The pirate rig
Our pirate is quite bulky, even so he can’t passively die of thirst. In other words he must move. In order to make this big guy move correctly from the anatomical point of view, we had to add him muscles, which we haven’t done before. So, we created our own setup for the pirate and voila!
The pirate rig:
The fish rig
The big fish is a good character, that’s why it’s so big! In order to make this character move, we created a separate setup for its fins, eyes, antennae, etc., after which the fish became more flexible and deformed quite naturally.
As our animated film is about water, the biggest challenge here was the interaction of the character with water. The thing that we haven’t done before.
We watched lots of videos to understand how the character should move over the water. We tried to make a reference video, but none of the actors could stay up longer than 12 frames. The most persistent ones drowned (just joking).
The animators had to visualize how the character might move as at that point of time water simulation wasn’t finished yet.
We made many versions of Dji running over the water trying to determine how fast he should move in order not to drown. As for the fish, we calculated the speed of its movement, but we also had to take into account its big size.
Initially, we had several variants of the ending. After some thinking, we decided that it was the right moment for the pirate to show his greedy nature. So, we started thinking what emotions (and actions) the character should express after landing at the bar counter.
One evening, when the animation was done, the animators didn’t know what to do and decided to have some fun:) This resulted in the creation of the death and pirate dance which appears in the closing credits:)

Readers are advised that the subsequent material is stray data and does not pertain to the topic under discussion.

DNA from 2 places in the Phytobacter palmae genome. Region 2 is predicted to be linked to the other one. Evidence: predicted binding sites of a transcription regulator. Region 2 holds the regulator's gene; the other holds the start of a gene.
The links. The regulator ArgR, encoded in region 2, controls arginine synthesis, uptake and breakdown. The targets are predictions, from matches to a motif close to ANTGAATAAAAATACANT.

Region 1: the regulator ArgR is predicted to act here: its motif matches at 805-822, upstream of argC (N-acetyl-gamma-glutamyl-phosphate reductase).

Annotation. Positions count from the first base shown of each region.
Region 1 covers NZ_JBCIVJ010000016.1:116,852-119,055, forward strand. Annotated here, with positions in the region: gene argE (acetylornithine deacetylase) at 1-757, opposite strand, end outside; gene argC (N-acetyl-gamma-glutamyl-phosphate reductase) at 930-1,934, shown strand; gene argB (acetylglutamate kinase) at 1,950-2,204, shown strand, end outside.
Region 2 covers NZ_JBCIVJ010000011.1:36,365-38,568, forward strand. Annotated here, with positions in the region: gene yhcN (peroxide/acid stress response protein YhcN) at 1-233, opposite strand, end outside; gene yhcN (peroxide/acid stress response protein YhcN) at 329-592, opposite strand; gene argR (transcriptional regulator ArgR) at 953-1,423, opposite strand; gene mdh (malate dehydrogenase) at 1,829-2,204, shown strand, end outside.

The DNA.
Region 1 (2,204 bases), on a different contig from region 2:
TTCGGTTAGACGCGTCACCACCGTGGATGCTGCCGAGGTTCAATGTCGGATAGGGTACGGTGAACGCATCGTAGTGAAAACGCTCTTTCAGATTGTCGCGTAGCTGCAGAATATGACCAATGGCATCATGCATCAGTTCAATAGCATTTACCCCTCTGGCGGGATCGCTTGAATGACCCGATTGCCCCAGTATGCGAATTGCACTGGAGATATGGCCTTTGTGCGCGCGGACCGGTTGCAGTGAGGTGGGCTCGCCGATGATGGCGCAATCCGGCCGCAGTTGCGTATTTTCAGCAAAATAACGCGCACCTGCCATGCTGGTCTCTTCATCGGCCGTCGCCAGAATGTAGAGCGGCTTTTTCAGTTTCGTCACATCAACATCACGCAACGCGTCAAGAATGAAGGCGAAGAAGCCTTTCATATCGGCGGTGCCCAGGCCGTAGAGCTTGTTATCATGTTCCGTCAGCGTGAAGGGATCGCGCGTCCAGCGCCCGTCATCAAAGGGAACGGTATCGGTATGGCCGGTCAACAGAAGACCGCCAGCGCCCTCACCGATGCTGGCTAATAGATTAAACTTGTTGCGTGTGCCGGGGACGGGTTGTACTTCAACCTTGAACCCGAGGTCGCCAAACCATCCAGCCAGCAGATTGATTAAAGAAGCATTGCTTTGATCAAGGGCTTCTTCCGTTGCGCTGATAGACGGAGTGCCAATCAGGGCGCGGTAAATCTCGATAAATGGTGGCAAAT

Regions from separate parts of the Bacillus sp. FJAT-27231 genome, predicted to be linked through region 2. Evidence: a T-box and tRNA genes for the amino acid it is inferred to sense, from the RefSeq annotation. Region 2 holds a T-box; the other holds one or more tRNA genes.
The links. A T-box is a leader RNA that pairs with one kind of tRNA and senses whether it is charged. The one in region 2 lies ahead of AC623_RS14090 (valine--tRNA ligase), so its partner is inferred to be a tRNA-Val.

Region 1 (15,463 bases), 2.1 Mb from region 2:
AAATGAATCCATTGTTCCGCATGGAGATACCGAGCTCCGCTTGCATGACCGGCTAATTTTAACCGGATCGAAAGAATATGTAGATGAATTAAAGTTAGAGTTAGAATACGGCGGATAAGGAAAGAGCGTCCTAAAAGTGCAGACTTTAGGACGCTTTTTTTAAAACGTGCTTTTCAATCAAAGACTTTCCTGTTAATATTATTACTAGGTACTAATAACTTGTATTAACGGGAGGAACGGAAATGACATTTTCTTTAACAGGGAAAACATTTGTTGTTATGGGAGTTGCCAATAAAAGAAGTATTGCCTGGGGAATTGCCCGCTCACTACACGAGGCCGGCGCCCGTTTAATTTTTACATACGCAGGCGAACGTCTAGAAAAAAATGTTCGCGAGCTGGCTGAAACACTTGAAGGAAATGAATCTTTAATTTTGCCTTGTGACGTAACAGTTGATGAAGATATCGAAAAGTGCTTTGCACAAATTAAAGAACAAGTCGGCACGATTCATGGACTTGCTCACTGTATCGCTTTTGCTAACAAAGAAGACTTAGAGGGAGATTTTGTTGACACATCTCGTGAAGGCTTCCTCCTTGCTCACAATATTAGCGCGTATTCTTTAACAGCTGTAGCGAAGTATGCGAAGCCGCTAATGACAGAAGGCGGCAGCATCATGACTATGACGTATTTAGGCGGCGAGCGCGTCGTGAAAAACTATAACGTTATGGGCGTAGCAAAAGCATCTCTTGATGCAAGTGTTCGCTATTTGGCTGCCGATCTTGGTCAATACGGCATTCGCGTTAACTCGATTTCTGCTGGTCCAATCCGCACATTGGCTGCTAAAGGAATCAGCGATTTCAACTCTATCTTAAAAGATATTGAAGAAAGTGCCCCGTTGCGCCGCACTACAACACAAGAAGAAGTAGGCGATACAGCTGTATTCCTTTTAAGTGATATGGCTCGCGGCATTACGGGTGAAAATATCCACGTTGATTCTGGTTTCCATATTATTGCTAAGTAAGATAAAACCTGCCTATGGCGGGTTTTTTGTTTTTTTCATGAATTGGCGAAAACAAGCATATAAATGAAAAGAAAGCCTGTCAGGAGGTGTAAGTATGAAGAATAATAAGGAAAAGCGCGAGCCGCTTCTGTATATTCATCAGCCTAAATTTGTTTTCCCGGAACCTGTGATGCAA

This time we had a lot of simulation work to do as we were making an animated film about water. But we’ll talk about it later. Now we’re going to tell you how we simulated Dji’s cloth, and namely his cloak.
When the viewers look at Dji, they see Death. But our cloth simulation artists see only eyes and a cloak hanging on the bones.
As Dji is a very active character, we had to do lots of cloth simulations.
For this purpose, we used Maya’s nCloth dividing the simulation process into several stages: at first, we split the cloak into pieces, simulated each piece separately and then sewed all the pieces together.
There’s one more thing. The question “what is Dji hiding under the cloak?” still remains open. Of course, he has bones, but if you put the cloak right on the bones, it won’t look good. For these purposes, we had to create special geometry to make him look beefier.
Well, this is not the end. There will be a continuation. In the third post we’ll tell you about the most interesting things, and namely: water simulation (we had to simulate a whole ocean!), visualization and compositing. So, stay tuned!